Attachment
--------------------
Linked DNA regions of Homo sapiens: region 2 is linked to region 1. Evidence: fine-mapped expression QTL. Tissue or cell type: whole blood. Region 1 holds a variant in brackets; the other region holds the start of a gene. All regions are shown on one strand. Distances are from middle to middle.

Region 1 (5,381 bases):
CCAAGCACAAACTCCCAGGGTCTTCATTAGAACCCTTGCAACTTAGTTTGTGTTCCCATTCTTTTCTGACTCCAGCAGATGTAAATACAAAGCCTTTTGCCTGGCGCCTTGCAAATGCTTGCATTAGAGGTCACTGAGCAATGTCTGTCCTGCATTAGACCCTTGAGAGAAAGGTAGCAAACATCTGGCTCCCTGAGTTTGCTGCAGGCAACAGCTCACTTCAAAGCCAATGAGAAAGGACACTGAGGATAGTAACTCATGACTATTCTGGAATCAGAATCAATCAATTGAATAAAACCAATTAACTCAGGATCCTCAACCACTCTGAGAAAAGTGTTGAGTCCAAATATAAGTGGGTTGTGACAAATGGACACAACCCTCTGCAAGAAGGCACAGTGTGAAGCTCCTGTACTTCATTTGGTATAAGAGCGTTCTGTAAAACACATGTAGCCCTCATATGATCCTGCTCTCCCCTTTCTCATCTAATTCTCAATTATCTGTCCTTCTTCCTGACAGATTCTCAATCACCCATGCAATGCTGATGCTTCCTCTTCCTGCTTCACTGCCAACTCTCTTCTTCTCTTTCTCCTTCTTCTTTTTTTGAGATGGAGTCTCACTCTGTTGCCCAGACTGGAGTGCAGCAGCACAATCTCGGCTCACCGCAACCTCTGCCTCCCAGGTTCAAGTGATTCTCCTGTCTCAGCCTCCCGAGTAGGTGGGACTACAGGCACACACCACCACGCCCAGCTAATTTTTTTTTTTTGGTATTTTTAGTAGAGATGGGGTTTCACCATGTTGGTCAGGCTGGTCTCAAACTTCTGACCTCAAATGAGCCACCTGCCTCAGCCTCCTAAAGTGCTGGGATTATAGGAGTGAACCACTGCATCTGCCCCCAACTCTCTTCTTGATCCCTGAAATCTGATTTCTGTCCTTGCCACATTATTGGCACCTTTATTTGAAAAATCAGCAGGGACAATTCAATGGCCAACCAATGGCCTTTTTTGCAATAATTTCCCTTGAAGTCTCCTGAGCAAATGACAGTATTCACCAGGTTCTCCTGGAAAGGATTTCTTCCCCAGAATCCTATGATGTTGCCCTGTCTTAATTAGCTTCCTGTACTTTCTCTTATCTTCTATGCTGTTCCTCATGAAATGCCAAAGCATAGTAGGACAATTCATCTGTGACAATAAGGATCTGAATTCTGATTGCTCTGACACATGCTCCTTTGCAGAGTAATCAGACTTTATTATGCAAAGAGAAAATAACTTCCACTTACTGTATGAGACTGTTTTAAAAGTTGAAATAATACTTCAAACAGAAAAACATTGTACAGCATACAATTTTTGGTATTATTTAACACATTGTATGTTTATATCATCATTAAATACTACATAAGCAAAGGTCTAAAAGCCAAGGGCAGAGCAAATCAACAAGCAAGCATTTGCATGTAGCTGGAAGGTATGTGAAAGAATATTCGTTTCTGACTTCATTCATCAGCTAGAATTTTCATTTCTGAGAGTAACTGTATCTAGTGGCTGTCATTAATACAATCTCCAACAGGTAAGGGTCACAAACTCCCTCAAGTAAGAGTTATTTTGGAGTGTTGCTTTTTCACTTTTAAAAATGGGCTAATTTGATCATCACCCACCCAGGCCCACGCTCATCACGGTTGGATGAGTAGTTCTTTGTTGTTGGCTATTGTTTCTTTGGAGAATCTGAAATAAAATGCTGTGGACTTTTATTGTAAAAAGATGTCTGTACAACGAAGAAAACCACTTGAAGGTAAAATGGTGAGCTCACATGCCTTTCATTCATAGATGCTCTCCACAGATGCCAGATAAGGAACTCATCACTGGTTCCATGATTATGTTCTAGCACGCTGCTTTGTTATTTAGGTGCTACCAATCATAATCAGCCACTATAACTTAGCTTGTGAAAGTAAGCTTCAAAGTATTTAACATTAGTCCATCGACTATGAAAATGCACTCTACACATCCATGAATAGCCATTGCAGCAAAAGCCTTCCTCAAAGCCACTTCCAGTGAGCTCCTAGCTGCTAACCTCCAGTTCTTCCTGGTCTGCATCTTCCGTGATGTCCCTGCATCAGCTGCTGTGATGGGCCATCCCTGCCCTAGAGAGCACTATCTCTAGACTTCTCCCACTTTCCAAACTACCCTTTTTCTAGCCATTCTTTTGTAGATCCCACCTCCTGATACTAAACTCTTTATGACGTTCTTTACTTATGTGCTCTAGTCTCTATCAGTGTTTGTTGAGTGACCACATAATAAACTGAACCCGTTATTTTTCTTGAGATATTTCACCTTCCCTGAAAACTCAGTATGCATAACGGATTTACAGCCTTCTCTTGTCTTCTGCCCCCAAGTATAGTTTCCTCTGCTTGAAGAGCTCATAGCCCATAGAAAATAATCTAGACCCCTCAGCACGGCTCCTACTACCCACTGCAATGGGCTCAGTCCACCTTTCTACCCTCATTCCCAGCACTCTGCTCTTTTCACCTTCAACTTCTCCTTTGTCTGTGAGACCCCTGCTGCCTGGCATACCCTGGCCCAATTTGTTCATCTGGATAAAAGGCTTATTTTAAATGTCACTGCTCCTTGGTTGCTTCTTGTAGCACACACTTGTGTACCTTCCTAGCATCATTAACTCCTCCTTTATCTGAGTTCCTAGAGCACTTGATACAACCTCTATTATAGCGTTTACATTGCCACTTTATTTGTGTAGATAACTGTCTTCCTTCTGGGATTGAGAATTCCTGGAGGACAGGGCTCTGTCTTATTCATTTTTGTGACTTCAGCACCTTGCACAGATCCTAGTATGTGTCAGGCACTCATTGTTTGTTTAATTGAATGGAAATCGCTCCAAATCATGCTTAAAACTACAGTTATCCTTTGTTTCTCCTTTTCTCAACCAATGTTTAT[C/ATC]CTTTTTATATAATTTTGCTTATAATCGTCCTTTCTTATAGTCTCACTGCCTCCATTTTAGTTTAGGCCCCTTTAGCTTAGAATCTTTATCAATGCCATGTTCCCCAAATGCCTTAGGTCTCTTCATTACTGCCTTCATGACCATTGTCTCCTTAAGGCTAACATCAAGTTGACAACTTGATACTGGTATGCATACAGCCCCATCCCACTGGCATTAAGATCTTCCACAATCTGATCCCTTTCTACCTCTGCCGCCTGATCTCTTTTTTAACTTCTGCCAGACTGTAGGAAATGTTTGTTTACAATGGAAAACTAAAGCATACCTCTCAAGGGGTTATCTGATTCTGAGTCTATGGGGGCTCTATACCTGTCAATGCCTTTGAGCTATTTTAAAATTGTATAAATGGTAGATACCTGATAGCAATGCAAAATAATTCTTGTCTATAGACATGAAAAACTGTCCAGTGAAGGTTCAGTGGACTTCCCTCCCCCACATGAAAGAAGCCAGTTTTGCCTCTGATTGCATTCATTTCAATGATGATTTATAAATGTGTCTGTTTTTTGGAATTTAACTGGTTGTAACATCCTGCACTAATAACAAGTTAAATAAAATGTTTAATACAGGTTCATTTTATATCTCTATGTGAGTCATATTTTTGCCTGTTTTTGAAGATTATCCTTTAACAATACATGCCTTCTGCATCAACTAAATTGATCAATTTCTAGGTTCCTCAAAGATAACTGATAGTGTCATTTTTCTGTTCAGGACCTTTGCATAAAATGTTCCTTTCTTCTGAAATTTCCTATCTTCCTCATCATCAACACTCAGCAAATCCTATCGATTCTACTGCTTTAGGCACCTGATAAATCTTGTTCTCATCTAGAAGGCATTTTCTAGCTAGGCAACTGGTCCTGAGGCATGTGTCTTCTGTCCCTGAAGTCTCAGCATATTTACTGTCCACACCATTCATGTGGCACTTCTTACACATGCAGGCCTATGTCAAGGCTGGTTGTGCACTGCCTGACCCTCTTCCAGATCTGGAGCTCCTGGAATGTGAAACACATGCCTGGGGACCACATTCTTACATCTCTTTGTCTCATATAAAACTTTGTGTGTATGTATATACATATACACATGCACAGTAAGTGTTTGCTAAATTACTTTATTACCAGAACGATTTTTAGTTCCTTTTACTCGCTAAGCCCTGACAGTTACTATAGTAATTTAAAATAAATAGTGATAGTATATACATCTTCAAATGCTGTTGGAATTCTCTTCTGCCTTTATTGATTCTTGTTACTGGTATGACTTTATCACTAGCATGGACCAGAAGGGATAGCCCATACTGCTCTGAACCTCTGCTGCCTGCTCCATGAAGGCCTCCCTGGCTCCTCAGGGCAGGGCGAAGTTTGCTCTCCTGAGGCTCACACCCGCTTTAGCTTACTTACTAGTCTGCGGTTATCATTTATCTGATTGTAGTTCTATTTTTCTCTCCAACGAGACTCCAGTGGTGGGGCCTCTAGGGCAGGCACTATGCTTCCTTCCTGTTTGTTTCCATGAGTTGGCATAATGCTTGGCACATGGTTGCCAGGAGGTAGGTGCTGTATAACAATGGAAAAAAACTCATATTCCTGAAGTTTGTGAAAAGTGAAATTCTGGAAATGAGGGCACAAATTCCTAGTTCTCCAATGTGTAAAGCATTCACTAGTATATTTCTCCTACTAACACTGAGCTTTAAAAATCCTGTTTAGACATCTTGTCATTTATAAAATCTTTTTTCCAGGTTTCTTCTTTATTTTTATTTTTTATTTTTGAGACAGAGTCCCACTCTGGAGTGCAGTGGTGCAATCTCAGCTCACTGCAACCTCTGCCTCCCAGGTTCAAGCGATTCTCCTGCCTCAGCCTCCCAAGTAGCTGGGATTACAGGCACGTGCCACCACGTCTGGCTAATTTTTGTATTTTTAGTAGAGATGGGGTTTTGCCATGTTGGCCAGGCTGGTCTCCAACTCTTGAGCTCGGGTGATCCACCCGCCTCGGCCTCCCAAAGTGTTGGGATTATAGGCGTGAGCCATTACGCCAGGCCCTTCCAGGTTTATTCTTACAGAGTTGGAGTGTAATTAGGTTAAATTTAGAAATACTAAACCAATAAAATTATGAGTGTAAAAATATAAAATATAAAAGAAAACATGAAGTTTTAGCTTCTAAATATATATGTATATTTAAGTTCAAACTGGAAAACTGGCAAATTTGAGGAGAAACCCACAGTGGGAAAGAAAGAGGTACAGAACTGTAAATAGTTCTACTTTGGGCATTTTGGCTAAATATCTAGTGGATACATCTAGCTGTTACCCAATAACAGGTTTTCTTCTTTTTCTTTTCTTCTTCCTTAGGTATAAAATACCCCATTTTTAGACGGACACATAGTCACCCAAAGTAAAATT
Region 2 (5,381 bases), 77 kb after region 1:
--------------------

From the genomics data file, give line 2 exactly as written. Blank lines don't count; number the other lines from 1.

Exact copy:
Region 1 (5,381 bases):